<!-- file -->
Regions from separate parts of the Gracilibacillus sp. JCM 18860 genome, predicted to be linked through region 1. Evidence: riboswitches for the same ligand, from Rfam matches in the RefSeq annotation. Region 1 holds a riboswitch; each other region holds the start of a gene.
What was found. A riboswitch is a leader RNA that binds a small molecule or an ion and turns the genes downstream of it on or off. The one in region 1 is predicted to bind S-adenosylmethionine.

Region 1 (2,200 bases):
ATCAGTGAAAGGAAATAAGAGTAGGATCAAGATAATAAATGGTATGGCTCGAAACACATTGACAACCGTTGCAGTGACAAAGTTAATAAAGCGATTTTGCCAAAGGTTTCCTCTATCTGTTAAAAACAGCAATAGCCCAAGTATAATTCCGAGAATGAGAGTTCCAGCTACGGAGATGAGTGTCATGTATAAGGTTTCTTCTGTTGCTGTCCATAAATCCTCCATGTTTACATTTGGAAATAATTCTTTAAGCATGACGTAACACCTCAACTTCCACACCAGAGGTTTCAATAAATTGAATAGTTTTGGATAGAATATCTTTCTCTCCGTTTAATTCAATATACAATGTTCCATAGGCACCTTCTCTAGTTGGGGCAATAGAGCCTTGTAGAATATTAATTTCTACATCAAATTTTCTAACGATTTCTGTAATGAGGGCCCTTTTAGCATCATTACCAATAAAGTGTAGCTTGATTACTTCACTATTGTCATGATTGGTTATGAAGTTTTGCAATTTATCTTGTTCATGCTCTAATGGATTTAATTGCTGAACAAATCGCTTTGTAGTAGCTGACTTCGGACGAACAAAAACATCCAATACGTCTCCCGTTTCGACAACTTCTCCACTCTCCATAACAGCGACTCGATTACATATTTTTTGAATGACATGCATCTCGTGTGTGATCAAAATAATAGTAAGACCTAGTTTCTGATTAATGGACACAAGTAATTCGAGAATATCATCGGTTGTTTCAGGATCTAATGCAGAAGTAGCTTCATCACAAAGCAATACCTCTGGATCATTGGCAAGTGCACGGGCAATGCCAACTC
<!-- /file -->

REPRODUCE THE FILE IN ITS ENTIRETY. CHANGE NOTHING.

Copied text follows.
Regions from separate parts of the Gracilibacillus sp. JCM 18860 genome, predicted to be linked through region 1. Evidence: riboswitches for the same ligand, from Rfam matches in the RefSeq annotation. Region 1 holds a riboswitch; each other region holds the start of a gene.
What was found. A riboswitch is a leader RNA that binds a small molecule or an ion and turns the genes downstream of it on or off. The one in region 1 is predicted to bind S-adenosylmethionine.

Region 1 (2,200 bases):
ATCAGTGAAAGGAAATAAGAGTAGGATCAAGATAATAAATGGTATGGCTCGAAACACATTGACAACCGTTGCAGTGACAAAGTTAATAAAGCGATTTTGCCAAAGGTTTCCTCTATCTGTTAAAAACAGCAATAGCCCAAGTATAATTCCGAGAATGAGAGTTCCAGCTACGGAGATGAGTGTCATGTATAAGGTTTCTTCTGTTGCTGTCCATAAATCCTCCATGTTTACATTTGGAAATAATTCTTTAAGCATGACGTAACACCTCAACTTCCACACCAGAGGTTTCAATAAATTGAATAGTTTTGGATAGAATATCTTTCTCTCCGTTTAATTCAATATACAATGTTCCATAGGCACCTTCTCTAGTTGGGGCAATAGAGCCTTGTAGAATATTAATTTCTACATCAAATTTTCTAACGATTTCTGTAATGAGGGCCCTTTTAGCATCATTACCAATAAAGTGTAGCTTGATTACTTCACTATTGTCATGATTGGTTATGAAGTTTTGCAATTTATCTTGTTCATGCTCTAATGGATTTAATTGCTGAACAAATCGCTTTGTAGTAGCTGACTTCGGACGAACAAAAACATCCAATACGTCTCCCGTTTCGACAACTTCTCCACTCTCCATAACAGCGACTCGATTACATATTTTTTGAATGACATGCATCTCGTGTGTGATCAAAATAATAGTAAGACCTAGTTTCTGATTAATGGACACAAGTAATTCGAGAATATCATCGGTTGTTTCAGGATCTAATGCAGAAGTAGCTTCATCACAAAGCAATACCTCTGGATCATTGGCAAGTGCACGGGCAATGCCAACTC